– With cash from Britain’s biggest banks, BGF has invested £1.5 billion in 220 startups in just eight years,
– According to PitchBook, at its current rate of investment BGF is the world’s most prolific growth investor by volume of deals,
– CEO Stephen Welton is also said to be working on the launch of a £7.5 billion British mega-fund, but he tells Forbes that institutional investors and pension funds are holding up the launch.
Stephen Welton is a very busy man.
So far in 2018 his company, BGF, has invested on average in a business every single week, plowing over half of a £2.5 billion ($3.2 billion) war chest into 220 U.K. companies in the last eight years.
Millions have been funneled into groups like food delivery giant Gousto, children’s luggage maker Trunki and ad tech group Unruly—later acquired by Rupert Murdoch’s News Corp for £115 million ($150 million) in 2015.
In the last few days alone BGF, formerly the Business Growth Fund, has invested £6.3 million ($8.1 million) in construction group Molson and a further £10 million ($12.9 million) in U.K. holiday park operator Coppergreen Developments.
By some measures, Welton’s current rate of spending makes BGF the world’s most prolific growth investor by volume of deals.
His next act could be even bigger. Reports suggest BGF is on the verge of partnering on the launch a vast £7.5 billion ($9.8 billion) patient capital fund to place even larger bets of up to £100 million ($129 million) on British businesses.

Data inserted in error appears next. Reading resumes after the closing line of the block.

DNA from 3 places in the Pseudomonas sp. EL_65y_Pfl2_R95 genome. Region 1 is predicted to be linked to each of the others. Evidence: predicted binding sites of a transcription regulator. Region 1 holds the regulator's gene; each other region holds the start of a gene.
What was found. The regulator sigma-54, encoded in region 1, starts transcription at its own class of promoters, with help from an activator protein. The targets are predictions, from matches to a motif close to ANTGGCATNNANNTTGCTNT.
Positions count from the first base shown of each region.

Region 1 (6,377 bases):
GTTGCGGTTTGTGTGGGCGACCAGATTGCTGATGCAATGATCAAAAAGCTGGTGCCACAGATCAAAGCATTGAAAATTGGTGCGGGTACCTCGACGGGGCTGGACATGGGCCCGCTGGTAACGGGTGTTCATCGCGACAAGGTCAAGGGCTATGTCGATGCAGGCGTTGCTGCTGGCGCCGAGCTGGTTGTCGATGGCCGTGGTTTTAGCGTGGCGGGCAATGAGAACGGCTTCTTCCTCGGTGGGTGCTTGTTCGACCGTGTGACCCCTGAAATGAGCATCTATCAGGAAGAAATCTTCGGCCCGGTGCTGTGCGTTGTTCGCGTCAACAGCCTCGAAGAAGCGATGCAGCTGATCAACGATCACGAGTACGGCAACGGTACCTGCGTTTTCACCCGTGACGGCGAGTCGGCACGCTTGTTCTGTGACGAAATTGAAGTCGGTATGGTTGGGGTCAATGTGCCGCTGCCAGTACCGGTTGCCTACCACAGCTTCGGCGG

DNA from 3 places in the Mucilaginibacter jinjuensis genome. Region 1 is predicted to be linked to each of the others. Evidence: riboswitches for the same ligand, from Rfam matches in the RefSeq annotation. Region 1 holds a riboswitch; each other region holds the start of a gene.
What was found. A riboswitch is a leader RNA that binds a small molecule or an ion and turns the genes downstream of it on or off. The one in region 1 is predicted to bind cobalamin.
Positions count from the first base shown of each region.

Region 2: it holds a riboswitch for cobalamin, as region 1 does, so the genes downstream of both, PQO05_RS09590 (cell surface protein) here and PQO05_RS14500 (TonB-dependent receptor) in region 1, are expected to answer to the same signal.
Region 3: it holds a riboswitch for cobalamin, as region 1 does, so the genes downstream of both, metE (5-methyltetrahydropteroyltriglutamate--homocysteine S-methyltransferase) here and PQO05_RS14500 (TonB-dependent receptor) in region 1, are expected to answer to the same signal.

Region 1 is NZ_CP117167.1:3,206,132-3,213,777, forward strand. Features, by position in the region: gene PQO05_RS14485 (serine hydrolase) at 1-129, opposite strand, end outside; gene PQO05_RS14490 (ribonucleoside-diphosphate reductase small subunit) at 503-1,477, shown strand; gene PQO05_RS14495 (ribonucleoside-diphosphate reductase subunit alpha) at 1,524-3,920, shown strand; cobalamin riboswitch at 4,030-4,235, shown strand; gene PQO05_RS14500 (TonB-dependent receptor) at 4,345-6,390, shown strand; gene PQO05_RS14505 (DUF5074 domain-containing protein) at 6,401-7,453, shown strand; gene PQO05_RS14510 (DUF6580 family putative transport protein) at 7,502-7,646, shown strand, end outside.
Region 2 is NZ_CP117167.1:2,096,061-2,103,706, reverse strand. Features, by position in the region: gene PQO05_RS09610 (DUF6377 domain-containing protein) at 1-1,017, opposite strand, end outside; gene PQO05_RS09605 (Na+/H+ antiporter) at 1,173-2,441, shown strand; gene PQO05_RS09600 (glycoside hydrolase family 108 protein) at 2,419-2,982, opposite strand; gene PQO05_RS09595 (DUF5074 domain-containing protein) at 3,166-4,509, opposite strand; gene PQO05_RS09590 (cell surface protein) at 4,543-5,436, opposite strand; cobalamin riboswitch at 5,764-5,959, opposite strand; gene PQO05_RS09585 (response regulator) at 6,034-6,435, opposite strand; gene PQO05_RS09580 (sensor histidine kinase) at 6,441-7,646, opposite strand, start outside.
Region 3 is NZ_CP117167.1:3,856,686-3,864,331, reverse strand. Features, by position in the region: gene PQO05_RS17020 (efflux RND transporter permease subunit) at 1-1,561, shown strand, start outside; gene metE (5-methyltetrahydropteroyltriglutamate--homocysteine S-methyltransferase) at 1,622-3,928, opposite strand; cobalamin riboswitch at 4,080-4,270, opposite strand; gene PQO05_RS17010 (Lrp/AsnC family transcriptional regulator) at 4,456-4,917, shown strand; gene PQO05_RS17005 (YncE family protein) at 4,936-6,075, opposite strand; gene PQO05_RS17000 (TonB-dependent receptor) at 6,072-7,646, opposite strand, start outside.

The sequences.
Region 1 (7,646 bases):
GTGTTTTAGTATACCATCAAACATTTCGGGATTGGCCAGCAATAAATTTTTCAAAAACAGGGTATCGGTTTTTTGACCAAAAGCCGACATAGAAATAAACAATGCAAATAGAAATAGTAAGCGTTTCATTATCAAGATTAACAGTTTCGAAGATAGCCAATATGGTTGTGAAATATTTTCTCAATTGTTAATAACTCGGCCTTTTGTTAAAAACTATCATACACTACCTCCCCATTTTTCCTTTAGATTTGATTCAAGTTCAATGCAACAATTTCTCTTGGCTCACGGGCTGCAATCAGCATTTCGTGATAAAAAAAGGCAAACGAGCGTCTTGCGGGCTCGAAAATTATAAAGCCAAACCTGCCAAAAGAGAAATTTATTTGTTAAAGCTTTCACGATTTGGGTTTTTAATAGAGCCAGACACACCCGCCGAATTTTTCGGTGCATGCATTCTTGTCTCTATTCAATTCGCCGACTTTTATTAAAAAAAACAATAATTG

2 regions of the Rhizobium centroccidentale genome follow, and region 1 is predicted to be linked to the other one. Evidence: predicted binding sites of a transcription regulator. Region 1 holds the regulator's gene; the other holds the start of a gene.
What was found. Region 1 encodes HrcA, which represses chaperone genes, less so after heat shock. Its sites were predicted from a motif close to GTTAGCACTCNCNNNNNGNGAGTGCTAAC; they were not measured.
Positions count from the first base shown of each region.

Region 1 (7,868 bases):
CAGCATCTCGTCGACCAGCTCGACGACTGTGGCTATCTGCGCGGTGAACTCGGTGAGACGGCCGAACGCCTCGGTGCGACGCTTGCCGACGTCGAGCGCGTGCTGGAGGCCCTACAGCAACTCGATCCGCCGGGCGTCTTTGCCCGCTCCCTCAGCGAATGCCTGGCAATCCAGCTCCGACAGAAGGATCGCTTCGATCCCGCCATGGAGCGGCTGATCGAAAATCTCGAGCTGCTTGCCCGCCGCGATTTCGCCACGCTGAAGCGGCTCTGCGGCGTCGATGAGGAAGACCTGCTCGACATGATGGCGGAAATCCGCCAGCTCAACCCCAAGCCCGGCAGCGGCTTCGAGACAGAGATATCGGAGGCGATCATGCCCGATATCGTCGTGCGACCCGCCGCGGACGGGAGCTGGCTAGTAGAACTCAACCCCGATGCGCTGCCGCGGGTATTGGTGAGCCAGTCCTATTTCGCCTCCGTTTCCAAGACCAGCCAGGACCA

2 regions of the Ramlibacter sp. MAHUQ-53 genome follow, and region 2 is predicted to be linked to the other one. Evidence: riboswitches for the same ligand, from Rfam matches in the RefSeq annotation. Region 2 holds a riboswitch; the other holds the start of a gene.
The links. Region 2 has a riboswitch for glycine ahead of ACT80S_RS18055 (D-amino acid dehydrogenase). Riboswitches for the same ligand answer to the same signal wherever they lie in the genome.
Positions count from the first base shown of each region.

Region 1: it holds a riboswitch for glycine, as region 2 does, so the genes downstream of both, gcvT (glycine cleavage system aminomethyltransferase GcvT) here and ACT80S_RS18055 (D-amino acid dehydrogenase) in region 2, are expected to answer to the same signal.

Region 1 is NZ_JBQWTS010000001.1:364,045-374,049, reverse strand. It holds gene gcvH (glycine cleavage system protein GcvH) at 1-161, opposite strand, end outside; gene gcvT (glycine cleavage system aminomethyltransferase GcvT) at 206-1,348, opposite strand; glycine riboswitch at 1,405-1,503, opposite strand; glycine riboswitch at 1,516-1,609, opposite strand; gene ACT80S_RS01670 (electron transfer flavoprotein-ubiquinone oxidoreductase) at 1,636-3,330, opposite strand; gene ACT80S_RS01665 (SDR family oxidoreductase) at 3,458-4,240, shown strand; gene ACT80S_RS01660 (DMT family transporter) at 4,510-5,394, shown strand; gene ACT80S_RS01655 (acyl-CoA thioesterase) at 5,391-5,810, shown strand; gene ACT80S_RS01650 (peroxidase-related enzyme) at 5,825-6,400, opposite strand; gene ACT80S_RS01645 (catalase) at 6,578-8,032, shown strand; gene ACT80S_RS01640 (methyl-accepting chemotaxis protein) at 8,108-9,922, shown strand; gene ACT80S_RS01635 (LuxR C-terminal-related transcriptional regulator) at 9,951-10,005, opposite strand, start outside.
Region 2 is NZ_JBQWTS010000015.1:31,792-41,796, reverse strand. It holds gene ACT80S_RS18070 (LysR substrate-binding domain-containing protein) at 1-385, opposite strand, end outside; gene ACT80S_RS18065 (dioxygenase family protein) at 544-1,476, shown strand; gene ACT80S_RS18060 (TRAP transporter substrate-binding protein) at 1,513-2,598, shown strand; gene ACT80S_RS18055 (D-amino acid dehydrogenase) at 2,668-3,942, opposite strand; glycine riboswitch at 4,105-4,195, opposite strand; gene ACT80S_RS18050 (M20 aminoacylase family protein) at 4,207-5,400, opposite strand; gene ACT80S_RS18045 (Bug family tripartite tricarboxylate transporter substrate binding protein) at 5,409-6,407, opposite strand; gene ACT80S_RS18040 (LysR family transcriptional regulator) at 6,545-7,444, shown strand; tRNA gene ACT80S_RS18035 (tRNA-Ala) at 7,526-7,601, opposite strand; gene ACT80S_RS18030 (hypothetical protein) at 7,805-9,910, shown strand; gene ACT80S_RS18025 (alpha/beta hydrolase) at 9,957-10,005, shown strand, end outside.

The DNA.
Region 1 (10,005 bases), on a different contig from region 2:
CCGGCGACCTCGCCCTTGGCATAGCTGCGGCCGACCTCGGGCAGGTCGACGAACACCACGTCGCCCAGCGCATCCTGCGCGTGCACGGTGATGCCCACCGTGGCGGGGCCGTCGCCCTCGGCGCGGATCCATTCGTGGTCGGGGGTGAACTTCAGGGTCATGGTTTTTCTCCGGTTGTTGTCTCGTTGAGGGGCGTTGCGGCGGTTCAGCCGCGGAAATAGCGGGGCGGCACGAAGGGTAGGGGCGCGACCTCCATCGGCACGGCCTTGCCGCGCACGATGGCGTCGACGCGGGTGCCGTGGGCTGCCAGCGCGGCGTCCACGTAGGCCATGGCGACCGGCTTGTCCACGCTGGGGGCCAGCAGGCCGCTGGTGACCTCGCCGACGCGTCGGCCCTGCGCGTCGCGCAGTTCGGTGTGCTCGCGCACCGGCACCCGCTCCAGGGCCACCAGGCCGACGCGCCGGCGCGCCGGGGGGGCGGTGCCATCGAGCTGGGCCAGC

Not that any of this seems to faze Welton.
“We’re quite a busy kind of organization,” the 57-year-old laughs over breakfast in London’s trendy district of Soho.
It’s not the typical stomping ground for Welton, who cut his teeth in the world of private equity by founding JP Morgan’s $10 billion private equity arm CCMP.
But today Welton has eschewed P.E. for a life of startups and upstarts, deploying the billions that he raised in 2011 from five of Britain’s largest financial giants—Barclays, Lloyds, Standard Chartered, RBS and HSBC.
BGF isn’t a “tech fund,” its portfolio is a broad cross-representation of the British economy, with investments in sectors like oil and gas, retail, manufacturing and healthcare.
The principle is to give Britain’s high-growth companies a longer-term alternative to either venture capital or traditional bank lending, both of which are inappropriate or inaccessible for many.
And unlike venture capital or bank lending, BGF doesn’t have to pay dividends to its own investors. Instead, the returns it makes are reinvested by Welton’s team.
Plus the scale at which the fund operates is nearly unprecedented.
Welton is reported to be working with the British Business Bank on its £7.5bn patient capital fund.BGF
How to build the world’s most prolific investor
“We have reengineered everything in terms of the way that we do business in order to be able to operate at this scale,” says Welton.
Every year the team meets around 2,000 companies, makes around 200 proposals, and completes around 50 deals—and all the while Welton’s team are collecting an unprecedented amount of data on every company they come across.